Right after shooting this, I met Ed and Melinda Roberts of Jackson catching bait for their trotlines. We talked for a bit, then they invited me to go out the Diversion Channel and up the Mississippi River to set out the lines. I’ll be posting two days of photos from that excursion: one on them fishing and the other on the the beauty of the waterway.

CT lands in Cairo

Then, to top it all off, I got a Facebook message from CT, a reporter I worked with at The Ohio University Post, saying she was visiting her brother in Paducah, had become interested in Cairo after seeing my photos and was planning on a day trip there. I quickly made arrangments to meet her and her four brothers in town. It was the first time we had seen each other since the late 70s. I’ll have more on that  reunion in the next few days.

(I call her CT because her real name is Carol Towarnicky, a name I could never remember how to pronounce when I was introducing her to a subject. It usually came out some variation of TwarkNarky or something equally awkward.) Her brother shot this with my camera. I may have half the hair I had when she last saw me, but I am, otherwise, twice the man (in girth and weight). She was kind enough not to point that out. I knew there was a reason I liked her.

All in all, it was a better time to be in Cape than on the road. Tuesday morning, though, I have to be at the Cape airport to catch a Cape Air flight to St. Louis at 5:15. It’s not like the old Ozark days when you’d call to ask when the next flight to St. Louis was and they’d answer, “What time can you make it?”

 

 

Bird’s Point Levee July 2011

I was working on a project that sent me on a wild goose chase to Wilson City, east of Charleston and west of Cairo off U.S. 62. Had the bridge not been closed, I could have been in Cairo in less than 10 miles. Mother was along for the ride, so I told her we should go down to see Bird’s Point since we were so close. I plugged it into the GPS and we were off on an adventure.

As best I can piece together, we came off 62 on Mississippi County Route 301, drove until we saw some work being done in the distance on the levee, but decided not to ignore the signs warning us to keep out. We kept on CR301 until it hit CR302, then went up on the levee, which was called CR 303. Along the way, we saw some signs that water had been in that area, but we also saw lots of freshly-planted fields. Click on any photo to make it larger.

Old remains found

I’m guessing the road was closed because old remains had been found along one section of the levee. The Missourian reported that the Osage Nation American Indian tribe has been involved in the investigation, leading to the assumption that the bones and relics were part of a native tribal settlement. The Department of Natural Resources has put a blackout on news of the finds at the request of the Native American tribes involved in order to protect the site from looters.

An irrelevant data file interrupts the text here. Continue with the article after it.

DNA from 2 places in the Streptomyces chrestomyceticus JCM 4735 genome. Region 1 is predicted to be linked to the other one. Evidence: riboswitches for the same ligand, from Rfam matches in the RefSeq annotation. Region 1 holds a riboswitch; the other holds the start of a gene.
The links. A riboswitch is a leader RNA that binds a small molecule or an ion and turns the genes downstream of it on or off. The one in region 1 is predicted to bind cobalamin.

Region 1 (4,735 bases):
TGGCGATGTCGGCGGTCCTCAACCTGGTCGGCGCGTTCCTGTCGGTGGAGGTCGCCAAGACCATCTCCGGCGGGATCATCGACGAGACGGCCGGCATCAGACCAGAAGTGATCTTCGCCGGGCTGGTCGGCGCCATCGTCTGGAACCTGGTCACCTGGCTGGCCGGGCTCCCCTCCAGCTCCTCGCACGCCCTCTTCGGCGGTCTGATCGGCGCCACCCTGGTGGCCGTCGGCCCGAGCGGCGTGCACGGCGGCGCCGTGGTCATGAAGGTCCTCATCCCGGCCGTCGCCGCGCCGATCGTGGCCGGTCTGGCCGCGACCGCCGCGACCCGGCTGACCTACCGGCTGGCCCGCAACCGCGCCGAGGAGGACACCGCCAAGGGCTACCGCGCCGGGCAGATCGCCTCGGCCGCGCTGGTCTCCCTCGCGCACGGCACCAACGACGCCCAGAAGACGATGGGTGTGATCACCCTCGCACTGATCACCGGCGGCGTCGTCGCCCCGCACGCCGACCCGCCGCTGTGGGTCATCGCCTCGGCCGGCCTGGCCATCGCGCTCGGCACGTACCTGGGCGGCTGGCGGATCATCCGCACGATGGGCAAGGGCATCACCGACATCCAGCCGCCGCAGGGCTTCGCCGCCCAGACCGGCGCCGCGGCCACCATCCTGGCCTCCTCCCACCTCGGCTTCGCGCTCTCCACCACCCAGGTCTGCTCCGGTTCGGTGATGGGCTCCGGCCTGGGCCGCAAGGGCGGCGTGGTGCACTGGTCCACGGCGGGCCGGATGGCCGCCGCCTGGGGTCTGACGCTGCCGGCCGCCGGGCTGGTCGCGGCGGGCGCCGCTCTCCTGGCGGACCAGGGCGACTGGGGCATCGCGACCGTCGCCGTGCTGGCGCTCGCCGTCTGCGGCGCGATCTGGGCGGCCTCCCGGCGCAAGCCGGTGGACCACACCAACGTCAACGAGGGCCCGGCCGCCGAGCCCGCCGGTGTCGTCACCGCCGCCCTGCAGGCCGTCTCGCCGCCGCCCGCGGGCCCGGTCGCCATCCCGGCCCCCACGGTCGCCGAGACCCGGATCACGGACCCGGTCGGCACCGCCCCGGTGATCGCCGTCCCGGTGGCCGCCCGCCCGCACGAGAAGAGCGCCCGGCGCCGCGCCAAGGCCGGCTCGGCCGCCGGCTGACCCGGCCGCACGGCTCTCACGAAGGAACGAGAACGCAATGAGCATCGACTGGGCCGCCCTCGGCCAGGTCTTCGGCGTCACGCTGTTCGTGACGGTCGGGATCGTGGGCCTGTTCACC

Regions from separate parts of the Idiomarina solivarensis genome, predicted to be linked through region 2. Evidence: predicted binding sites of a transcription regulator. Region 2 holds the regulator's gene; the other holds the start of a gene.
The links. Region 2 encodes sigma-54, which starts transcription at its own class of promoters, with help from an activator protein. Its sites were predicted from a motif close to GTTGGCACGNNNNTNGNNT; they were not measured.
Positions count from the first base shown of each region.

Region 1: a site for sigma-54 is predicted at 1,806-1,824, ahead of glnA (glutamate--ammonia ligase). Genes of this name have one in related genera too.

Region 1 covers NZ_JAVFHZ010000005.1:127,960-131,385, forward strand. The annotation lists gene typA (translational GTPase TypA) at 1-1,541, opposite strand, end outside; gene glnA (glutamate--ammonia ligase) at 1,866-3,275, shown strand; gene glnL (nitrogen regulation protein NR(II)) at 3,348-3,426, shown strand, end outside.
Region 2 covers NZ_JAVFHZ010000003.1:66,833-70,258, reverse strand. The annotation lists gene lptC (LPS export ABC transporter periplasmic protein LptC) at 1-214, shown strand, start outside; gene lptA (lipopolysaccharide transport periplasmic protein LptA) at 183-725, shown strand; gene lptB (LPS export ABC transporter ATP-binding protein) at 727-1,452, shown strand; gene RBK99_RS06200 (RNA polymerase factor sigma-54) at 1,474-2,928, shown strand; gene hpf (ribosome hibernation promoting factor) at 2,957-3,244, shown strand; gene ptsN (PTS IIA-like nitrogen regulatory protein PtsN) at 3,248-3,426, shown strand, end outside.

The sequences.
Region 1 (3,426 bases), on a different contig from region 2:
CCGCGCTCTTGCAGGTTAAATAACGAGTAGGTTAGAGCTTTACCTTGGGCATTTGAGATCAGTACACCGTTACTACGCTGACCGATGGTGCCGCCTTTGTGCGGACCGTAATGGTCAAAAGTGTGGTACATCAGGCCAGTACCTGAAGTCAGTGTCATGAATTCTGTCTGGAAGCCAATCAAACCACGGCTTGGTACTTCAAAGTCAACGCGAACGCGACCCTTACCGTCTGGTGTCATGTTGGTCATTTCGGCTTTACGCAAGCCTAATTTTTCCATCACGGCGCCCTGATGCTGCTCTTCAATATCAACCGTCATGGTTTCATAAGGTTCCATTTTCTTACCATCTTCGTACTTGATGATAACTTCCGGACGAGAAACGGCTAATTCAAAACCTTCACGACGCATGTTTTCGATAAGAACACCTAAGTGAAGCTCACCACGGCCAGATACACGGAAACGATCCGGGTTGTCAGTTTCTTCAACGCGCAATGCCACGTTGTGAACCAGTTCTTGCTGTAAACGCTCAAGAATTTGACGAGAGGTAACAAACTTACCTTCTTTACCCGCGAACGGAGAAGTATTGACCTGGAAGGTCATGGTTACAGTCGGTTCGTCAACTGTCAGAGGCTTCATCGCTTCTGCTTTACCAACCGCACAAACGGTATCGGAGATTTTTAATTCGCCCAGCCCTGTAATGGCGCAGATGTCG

Remaining water is bird paradise

We saw scores of wading birds taking advantage of the fish trapped in water left behind after the flood.

Fields are turning green

Despite dire predictions that the fields would be ruined for decades, we saw plenty of evidence that farmers were able to plant a lot of crops as soon as the fields dried out. In fairness, we only saw a tiny fraction of the land that had been flooded. I’m sure there ARE parts that have been turned into moonscape and are buried under huge deposits of sand. My point is that not ALL of the land has been ruined.

Scour area is impressive

CR 303, the levee road, ended abruptly at one of the places it was breached. The massive flow of water gouged deep holes in the ground. My van parked atop the levee will give you a sense of scale. I’m guessing the levee is about 15 feet above surrounding terrain. The bluff in the foreground are 15 or 20 feet below that, and I don’t know how deep the water is in the pit.

View behind me

As impressive as that is, if you turn 180 degrees and look the other direction, the fields are clear and have been planted. I don’t know how much work it took to get them into that condition, but looking at the gouged earth without looking at the planted fields will give you the wrong impression, and vice versa.

Equipment at the ready

I don’t know if this equipment belongs to farmers or if it’s there to repair the levee. I didn’t want to interfere with whatever work they were doing, so I didn’t go down to ask.

Interactive Google Map of area


View Bird’s Point Levee in a larger map
 

Gallery of Bird’s Point photos

Click on any photo to make it larger, then click on the left or right to move through the gallery.